What a challenging time for our country and the world. In response to the coronavirus, governments, businesses and individuals struggle to respond appropriately. An excessive lockdown could threaten businesses, jobs, and individuals’ livelihoods, but an inadequate response could result in a spike in cases that surpasses hospitals’ and intensive care units’ capacity to care for the sick. Either scenario results in loss of life and suffering. Now is certainly a time for patience and grace.

Dr. Taylor


In the world of dermatology, we are gaining an increasing understanding of the role that viruses play in disease and skin cancer, and recent discoveries are giving us cause for hope. Unlike the coronavirus pandemic, these cancer-causing viruses are endemic – they have lived with us for years, and recent discoveries indicate we are winning the fight.

Of the seven viruses that are most associated with cancer in humans, five viruses are linked to to different types of skin cancer. The seven viruses most commonly associated with human cancer are Epstein-Barr Virus (EBV), the human papillomavirus family (HPV), human herpes virus 8 (HHV-8), human adult t-cell leukemia virus (HTLV-1/2), Merkel cell polyomavirus (MCV), hepatitis B virus (HBV) and hepatitis C virus (HCV). Only the last two (HBV and HCV) are not linked to skin cancer (but rather liver cancer).

Closeup of dermatologist examining mole on hand of female patient in clinic

A summary of these viruses’ role in skin cancer is as follows: EBV and HTLV-1/2 are often associated with lymphomas, which may present in the skin. HHV-8 causes Kaposi’s sarcoma (a cancer of blood and lymph vessels classically seen in the immunocompromised). HPV is linked to squamous cell carcinomas including those of the penis and cervix but is increasingly implicated in non-genital squamous cell carcinomas as well. Merkel cell polyomavirus causes a cancer of cells called Merkel cells that are in our skin and that are partially responsible for our ability to feel touch.

Advances are taking place for each of these cancers. For EBV-associated lymphomas, experiments are taking place looking at using white blood cells specific for this virus to help fight the lymphoma. HTLV-1 is a cousin of HIV and both HTLV-1 and its cancers appear to respond to some of the antiretroviral medication developed to treat HIV.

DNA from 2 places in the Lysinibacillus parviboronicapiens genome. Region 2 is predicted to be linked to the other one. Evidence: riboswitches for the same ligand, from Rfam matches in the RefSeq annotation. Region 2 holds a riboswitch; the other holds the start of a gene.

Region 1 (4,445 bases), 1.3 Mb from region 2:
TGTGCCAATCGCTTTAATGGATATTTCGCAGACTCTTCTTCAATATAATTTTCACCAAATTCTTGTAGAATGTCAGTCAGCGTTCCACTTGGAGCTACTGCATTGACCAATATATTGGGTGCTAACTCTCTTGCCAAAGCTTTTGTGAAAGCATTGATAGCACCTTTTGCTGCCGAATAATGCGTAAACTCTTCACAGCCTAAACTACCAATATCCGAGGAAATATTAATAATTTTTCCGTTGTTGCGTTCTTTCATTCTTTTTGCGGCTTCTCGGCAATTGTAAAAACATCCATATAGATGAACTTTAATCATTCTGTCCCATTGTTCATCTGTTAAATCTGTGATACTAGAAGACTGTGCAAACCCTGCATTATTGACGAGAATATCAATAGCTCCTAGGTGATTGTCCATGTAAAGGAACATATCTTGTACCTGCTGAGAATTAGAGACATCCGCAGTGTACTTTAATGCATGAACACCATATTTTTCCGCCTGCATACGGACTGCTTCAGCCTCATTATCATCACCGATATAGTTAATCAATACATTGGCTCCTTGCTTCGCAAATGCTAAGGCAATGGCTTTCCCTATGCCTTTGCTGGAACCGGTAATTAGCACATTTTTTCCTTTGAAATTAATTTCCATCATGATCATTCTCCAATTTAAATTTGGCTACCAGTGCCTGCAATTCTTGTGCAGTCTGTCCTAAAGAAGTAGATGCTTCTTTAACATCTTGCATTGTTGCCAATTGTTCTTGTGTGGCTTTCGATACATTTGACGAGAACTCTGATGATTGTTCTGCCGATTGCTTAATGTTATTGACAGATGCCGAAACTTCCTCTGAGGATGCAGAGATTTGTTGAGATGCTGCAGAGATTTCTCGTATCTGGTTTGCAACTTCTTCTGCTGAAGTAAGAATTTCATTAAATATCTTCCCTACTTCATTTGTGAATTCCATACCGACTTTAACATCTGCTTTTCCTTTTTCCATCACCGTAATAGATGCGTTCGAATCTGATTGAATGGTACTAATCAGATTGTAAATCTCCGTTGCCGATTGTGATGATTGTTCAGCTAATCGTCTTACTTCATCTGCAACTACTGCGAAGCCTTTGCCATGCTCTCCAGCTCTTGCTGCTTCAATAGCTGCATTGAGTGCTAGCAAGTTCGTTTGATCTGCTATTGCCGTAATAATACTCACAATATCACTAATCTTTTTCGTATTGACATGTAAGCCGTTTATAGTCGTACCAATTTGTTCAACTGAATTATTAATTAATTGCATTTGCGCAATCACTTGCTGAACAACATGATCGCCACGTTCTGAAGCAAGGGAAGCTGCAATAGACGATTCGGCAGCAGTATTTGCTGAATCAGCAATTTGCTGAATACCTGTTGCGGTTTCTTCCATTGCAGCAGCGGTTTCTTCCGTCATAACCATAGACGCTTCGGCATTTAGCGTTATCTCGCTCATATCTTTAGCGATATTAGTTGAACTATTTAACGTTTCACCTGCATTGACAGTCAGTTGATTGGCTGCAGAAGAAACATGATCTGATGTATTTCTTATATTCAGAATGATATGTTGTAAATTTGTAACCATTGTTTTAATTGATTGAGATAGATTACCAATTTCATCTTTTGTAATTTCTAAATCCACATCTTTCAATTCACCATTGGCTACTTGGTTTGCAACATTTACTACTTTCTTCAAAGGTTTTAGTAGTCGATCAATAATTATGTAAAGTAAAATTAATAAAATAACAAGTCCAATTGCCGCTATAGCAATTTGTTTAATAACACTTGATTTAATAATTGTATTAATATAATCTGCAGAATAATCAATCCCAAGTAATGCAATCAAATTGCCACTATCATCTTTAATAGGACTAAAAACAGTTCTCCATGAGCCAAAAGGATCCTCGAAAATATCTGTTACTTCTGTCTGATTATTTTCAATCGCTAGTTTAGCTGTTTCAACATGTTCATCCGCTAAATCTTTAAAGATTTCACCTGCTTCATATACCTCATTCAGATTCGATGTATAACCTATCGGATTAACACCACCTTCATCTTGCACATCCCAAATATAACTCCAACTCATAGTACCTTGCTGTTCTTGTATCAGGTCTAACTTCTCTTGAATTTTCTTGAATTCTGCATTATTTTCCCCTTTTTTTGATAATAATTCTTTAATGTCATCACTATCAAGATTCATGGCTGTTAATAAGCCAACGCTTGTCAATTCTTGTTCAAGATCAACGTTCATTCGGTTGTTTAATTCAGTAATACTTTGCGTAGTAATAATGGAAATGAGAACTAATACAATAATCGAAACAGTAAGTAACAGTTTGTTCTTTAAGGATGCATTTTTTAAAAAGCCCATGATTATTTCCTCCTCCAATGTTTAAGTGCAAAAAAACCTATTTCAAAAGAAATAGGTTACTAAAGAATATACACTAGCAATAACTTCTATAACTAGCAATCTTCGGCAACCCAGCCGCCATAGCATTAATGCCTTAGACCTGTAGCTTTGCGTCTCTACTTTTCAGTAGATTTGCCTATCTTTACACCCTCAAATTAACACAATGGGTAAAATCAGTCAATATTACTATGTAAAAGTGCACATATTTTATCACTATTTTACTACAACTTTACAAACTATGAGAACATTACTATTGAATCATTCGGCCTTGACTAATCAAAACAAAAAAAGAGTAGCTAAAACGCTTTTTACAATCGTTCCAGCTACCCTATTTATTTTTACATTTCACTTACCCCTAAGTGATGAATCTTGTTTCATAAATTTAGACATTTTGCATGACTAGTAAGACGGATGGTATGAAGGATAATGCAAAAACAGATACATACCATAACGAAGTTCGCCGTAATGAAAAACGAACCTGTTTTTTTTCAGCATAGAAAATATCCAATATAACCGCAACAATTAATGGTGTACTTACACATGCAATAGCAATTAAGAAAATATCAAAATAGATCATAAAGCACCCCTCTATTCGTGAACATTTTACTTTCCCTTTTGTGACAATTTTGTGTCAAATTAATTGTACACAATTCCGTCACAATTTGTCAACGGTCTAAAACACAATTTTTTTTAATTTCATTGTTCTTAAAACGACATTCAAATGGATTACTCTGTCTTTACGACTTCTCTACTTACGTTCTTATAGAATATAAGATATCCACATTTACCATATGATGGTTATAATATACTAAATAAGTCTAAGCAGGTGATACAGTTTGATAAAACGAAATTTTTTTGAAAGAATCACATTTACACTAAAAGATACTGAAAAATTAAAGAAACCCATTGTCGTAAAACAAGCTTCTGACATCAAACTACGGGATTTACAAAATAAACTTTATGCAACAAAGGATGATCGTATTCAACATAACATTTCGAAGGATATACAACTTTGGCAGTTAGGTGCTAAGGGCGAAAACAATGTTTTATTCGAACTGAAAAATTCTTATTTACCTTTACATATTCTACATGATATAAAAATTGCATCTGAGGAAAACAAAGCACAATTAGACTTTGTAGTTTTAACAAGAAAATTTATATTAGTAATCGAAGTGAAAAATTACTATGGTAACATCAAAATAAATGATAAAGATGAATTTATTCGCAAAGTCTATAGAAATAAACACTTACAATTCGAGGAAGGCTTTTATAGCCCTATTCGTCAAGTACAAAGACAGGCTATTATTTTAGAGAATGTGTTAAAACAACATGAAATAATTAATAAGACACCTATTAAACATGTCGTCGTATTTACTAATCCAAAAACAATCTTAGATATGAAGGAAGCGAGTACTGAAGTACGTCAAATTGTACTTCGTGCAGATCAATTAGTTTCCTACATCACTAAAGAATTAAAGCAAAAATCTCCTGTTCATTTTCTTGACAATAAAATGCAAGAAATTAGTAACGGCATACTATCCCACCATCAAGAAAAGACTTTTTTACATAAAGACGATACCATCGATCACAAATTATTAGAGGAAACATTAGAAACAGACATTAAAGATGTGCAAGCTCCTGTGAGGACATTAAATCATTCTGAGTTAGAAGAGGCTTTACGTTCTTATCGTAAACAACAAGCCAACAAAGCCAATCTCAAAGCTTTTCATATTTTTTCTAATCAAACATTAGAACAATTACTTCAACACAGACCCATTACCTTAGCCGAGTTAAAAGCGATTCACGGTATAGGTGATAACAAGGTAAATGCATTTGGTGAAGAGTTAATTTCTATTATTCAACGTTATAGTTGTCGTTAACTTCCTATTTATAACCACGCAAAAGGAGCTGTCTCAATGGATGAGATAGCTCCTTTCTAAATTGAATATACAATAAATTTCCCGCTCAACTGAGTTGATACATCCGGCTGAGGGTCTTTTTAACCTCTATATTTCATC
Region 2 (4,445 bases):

Kaposi’s sarcoma that occurs in the setting of HIV often respond when HIV is treated with antiretrovirals and is now generally a very treatable disease.

HPV-related cancers are expected to decline as the HPV vaccine (e.g., Gardasil®), is being used to prevent penile cancer, cervical cancer and genital warts. Just as exciting, preliminary evidence suggests that HPV vaccine-based therapies may be useful in treating the greater than 1 million cutaneous squamous cell carcinomas that occur in adults each year. In late 2018, Cemiplimab gained FDA approval for treating locally advanced or metastatic cutaneous squamous cell carcinoma. Cemiplimab works by releasing the brakes on the immune system allowing a person’s own immune system to fight off the cancer and is one of many new immune system-based medications making tremendous progress in our fight against multiple cancers including melanoma.

Finally, Merkel cell carcinoma had no FDA-approved treatment prior to 2017. Since then immune system based therapies have made great strides in treating Merkel cell carcinoma just as has been the case for cutaneous squamous cell carcinoma. Prior to 2017, survival from Merkel cell carcinoma was often less than 10% after 3 years. With new therapies, survival at 3 years is now exceeding 60%.

For the most common skin cancers – basal cell carcinoma, squamous cell carcinoma and melanoma, the most effective treatment is still Mohs surgery when caught early. For non-recurrent basal and squamous cell carcinoma of the skin, cure rates with Mohs surgery are typically 99%.

If you or a loved one has a skin cancer diagnosis or another dermatologic issue, consider Premier Dermatology and Mohs Surgery of Atlanta. Fellowship-trained Mohs surgeon and vein specialist Dr. Brent Taylor and highly accomplished and experienced physician assistant Kathryn Filipek, PA-C are here to care for you and your family.

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